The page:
Program Goals/Program Theory
Tribes is an intensive universal prevention strategy administered in elementary classrooms that is designed to reduce aggressive and violent behavior, reduce risk factors for the development of violent behavior later in life, and increase protective factors that enhance resiliency. This universal prevention strategy is based on the idea that intervention programs should build resiliency—not merely reduce risk factors—and should use the classroom environment as an agent of change.
The target population for Tribes is elementary school children, specifically children in first through fourth grades.
Tribes is designed to be administered to an entire classroom through the entire academic year; it is integrated into the class curriculum. The key features of the program are to organize children into smaller learning groups called “tribes” and to develop a nurturing classroom climate that includes respect for others, teamwork, building relationships, and individual accountability.
Students and teachers agree to honor four critical agreements while in class:
- Listen attentively to one another.
- Show appreciation for one another.
- Show mutual respect.
- Agree that students have the right to not participate in Tribes-related activities if they choose not to.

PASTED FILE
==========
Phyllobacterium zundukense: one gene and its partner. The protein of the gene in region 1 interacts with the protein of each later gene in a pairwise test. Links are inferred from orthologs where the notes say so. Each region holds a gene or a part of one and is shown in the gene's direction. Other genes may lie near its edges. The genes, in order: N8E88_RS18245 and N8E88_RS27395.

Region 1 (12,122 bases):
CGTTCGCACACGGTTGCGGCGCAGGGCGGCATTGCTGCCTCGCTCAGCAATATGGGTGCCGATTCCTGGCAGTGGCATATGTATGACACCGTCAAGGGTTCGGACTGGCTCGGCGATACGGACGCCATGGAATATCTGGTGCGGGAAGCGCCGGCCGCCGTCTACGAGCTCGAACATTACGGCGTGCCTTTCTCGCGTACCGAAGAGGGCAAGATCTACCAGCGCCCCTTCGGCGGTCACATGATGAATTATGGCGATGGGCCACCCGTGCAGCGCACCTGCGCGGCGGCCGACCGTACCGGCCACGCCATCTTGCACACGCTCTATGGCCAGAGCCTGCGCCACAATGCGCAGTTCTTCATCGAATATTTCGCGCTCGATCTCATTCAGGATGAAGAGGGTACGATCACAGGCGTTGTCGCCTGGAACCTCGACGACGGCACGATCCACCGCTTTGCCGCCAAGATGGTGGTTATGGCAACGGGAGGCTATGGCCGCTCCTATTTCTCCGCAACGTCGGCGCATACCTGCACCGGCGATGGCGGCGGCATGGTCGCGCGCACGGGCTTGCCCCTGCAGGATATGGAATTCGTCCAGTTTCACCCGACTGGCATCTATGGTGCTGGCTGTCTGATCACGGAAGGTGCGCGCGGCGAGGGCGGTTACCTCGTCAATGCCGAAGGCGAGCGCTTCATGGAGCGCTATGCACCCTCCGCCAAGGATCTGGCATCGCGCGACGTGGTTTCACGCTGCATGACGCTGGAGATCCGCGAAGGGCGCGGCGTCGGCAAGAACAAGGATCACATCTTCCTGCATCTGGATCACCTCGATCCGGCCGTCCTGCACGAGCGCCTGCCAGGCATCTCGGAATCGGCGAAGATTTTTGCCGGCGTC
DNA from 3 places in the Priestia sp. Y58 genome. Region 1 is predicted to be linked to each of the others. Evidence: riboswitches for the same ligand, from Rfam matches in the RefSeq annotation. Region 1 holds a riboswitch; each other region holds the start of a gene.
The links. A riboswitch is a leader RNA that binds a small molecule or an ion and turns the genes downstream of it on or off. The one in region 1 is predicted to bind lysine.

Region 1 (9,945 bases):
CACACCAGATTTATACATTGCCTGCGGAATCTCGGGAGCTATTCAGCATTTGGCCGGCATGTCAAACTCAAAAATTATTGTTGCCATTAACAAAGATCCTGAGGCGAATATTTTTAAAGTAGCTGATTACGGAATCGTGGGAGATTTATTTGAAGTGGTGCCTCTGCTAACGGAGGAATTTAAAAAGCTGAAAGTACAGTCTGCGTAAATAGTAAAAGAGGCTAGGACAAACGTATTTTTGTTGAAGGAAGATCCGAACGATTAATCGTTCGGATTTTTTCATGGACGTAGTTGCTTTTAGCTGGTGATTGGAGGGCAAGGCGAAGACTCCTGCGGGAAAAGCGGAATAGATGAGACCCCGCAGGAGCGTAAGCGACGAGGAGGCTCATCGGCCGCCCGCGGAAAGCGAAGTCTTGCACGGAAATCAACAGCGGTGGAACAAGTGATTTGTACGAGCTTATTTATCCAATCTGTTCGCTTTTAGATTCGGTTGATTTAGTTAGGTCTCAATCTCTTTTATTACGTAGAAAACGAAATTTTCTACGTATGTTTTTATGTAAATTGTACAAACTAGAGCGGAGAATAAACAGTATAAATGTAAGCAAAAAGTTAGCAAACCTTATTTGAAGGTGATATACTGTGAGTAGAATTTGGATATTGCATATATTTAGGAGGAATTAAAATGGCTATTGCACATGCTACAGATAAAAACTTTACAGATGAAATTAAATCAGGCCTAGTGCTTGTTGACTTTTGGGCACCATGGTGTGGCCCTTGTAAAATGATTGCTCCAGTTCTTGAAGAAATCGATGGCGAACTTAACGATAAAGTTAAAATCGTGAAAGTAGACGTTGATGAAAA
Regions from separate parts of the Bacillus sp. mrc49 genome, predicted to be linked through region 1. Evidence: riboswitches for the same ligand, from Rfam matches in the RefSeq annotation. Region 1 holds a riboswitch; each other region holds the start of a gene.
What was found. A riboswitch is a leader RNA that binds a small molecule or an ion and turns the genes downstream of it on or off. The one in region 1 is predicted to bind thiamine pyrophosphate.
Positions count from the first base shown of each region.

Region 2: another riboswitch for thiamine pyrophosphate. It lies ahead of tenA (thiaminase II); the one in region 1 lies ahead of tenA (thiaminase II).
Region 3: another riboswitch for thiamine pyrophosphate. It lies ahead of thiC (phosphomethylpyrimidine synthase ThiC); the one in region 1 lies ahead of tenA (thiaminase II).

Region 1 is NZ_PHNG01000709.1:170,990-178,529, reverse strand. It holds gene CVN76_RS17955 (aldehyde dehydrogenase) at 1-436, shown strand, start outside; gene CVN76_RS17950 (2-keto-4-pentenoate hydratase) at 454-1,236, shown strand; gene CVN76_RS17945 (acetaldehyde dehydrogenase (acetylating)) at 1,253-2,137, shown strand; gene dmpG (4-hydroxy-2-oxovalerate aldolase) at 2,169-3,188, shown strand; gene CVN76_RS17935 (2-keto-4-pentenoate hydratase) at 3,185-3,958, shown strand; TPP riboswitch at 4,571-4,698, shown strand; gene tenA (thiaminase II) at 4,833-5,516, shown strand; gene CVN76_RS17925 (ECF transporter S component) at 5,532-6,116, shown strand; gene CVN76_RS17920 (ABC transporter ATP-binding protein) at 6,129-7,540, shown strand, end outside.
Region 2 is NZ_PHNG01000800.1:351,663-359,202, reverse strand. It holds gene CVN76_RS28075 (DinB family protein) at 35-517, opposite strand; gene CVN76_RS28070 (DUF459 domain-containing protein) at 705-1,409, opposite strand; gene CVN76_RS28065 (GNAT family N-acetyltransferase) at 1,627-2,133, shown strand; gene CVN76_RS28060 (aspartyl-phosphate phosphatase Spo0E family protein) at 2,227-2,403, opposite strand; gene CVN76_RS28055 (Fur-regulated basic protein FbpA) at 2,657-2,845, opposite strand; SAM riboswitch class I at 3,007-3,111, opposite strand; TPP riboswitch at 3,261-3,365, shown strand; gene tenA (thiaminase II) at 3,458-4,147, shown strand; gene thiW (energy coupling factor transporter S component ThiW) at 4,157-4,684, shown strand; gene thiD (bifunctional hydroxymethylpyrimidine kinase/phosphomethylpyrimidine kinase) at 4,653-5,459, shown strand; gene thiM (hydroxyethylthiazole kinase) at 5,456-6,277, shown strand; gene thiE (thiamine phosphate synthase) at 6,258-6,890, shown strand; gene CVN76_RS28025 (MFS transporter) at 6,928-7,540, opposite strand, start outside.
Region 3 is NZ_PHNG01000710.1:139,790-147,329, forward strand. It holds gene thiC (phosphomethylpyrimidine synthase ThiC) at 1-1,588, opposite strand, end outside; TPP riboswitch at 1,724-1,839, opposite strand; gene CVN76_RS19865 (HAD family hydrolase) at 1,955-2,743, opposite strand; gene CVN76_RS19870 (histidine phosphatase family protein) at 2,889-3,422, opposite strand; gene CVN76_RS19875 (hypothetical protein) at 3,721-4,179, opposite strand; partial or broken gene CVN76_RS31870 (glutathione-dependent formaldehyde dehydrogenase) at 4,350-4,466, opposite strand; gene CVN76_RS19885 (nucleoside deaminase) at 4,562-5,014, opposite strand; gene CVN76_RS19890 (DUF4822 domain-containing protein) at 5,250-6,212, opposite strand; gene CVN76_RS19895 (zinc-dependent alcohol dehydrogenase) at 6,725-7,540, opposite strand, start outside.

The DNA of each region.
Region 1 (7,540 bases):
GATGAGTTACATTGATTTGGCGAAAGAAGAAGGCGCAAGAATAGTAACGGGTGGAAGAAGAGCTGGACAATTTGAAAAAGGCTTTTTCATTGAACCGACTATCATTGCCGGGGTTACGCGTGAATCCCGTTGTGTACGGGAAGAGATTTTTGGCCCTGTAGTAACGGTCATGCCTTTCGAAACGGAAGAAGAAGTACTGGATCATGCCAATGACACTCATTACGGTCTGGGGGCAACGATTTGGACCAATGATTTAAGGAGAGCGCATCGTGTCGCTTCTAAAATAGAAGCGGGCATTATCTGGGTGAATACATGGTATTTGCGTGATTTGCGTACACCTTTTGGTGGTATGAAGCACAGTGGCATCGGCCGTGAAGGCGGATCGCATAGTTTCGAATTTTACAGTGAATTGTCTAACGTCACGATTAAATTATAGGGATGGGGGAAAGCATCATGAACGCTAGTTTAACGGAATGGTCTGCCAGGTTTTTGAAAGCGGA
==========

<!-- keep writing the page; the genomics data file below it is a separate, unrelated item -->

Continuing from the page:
In addition, children are taught to set goals, define expectations for themselves and their learning group (i.e., their tribe), and reflect on what was learned and how it was learned. There are 12 collaborative skills that students learn to work effectively together.
The Tribes program is not curriculum based; rather, it is constructed and implemented as a way to organize classrooms and teach children. Teachers receive 3 days of training, as well as onsite support, to learn how to restructure their classrooms and aid in the implementation of the Tribes program.
Additional Information: Negative Program Effects
An outcome evaluation (described in Evaluation Methodology and Outcomes) found that the program in general had no effects on children’s behavior when boys and girls were assessed as a group, but when girls were considered separately, the program had significant negative effects on girls’ behavior and academic performance.
Hanson and colleagues (2011) used a cluster randomized trial to evaluate the impact of the Tribes program on first through fourth grade students in San Francisco and several other school districts throughout California. Randomization was done at the classroom level, as elementary school teachers are assigned to one class. Because of children’s rapid development, two separate studies were conducted with separate samples of first and second graders and third and fourth graders. The final sample consisted of 79 classrooms receiving the Tribes program and 74 classrooms serving as a control group. In total, 2,309 students were included in the study. Since treatment and control classrooms were contained in the same school, there was a concern that contamination (the Tribes program being used in control classrooms) could occur, but the researchers took every step possible to minimize this threat to the research design. Analyses indicated that the groups were equivalent at baseline.